The United States is set this week to ship the first of 36 F-16 Lockheed Martin Fighting Falcon fighter jets to the Iraqi military, reports said.
Iraq’s ambassador to the US Lukman Faily said the delivery of the fighter jets marks a “new chapter” in Baghdad’s ability to sufficiently defend itself. Faily will travel to the official ceremony in Forth Worth, Texas, in which the first of 36 jets will be delivered to Iraq. Lockheed expects another three or four jets to be sent to Iraq before the end of 2014. Baghdad is also eyeing Lockheed competitor Boeing’s Apache helicopters, among other advanced pieces of machinery from US contractors.
“Iraq is a large country with over 3,600 km (2,237 miles) of borders and we need to protect them. We as a country didn’t have that capability before,” said Faily.
Faily said these new deliveries were necessary to secure a safer future for his county. “They know that the sooner and the wider capabilities they provide us, the more ability we will have to reduce the vicious cycle of killing where terrorists are attacking our people,” he said.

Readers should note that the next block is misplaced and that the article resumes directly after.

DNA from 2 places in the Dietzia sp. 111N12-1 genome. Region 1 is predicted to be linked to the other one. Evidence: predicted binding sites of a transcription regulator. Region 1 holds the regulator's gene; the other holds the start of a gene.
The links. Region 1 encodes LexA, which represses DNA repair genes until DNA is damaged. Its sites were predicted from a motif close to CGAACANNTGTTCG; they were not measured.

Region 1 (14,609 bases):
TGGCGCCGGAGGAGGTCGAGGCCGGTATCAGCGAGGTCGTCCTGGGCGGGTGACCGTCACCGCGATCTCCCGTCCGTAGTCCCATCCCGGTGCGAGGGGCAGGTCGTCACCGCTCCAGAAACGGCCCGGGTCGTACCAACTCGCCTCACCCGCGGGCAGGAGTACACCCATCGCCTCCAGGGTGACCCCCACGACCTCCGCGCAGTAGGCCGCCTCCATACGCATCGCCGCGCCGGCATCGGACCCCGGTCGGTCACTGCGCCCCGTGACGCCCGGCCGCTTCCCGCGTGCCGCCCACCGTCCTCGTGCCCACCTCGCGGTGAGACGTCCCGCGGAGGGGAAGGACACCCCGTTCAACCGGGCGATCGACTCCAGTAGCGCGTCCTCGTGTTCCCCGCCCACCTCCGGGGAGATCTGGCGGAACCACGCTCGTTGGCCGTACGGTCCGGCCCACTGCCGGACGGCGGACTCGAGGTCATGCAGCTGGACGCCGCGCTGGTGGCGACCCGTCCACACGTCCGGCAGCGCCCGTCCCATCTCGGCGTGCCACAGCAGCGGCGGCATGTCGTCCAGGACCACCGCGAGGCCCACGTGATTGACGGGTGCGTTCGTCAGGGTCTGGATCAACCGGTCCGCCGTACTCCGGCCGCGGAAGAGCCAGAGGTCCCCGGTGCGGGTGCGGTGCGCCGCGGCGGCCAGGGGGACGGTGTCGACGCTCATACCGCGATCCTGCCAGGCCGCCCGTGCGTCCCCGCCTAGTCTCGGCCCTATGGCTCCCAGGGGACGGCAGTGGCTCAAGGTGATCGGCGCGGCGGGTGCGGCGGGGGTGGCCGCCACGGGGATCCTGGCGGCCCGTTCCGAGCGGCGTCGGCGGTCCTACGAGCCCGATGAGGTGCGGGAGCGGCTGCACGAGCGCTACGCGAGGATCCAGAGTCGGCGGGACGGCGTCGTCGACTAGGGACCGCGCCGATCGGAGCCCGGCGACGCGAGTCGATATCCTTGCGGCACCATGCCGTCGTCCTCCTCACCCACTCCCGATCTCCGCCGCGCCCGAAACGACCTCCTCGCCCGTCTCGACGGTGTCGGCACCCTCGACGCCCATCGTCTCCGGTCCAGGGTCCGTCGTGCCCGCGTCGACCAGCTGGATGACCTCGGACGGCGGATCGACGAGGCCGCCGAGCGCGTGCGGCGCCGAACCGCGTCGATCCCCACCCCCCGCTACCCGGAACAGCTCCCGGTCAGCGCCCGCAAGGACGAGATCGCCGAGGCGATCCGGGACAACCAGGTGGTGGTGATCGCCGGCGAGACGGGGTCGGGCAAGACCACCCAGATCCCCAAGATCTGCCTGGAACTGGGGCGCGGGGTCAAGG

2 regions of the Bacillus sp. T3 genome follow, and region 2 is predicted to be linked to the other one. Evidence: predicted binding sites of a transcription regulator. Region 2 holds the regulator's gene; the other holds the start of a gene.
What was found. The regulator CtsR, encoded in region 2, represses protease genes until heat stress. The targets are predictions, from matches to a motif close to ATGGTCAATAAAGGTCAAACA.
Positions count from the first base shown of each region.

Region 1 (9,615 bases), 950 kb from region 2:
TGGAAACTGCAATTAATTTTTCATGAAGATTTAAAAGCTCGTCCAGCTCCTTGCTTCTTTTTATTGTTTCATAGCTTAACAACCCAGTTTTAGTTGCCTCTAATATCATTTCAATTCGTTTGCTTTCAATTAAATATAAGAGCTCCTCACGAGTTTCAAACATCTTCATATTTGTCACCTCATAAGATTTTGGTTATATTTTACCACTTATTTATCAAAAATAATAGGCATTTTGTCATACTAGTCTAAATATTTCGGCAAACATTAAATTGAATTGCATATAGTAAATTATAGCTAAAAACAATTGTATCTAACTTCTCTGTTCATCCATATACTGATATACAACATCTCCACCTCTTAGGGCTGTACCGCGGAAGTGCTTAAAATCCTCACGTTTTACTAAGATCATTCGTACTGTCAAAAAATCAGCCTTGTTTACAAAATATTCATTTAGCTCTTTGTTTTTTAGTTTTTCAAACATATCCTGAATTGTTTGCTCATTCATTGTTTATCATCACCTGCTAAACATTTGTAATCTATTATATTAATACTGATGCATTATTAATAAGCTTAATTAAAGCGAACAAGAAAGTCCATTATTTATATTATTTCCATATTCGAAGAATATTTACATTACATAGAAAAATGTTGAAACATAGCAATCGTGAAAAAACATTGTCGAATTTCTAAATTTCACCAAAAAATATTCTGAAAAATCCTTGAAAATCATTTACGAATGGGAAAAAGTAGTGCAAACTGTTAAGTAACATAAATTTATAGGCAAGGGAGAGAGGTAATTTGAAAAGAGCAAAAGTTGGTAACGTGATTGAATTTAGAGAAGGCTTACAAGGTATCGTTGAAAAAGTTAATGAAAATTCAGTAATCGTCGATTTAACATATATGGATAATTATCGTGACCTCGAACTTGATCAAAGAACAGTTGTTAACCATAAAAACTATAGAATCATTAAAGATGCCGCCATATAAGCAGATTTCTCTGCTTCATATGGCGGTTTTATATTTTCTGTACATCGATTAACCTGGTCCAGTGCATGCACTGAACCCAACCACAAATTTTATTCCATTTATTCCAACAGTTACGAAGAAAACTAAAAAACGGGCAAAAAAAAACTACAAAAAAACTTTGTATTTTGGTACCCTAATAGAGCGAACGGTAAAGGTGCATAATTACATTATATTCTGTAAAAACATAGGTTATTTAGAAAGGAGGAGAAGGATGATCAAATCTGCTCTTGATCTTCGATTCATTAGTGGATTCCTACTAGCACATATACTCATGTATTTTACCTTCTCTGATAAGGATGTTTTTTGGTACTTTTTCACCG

The Iraqi air force has been virtually nonexistent since the fall of former Baath Party dictator Saddam Hussein in 2003.
The US is not the only military supplier for Iraq; the country has also signed agreements with Russia and the Czech Republic for air defense initiatives.
Lockheed said of the F-16 Fighting Falcon, “For more than 40 years, the F-16 Fighting Falcon has proven itself as the world’s most capable 4th generation multi-role fighter, serving as the workhorse of the fighter fleet for 28 customers around the world.” The F-16 has a maximum speed of 1,500 mph and a maximum range of 1,740 nautical miles. Almost 5,000 have been delivered since original production in 1973.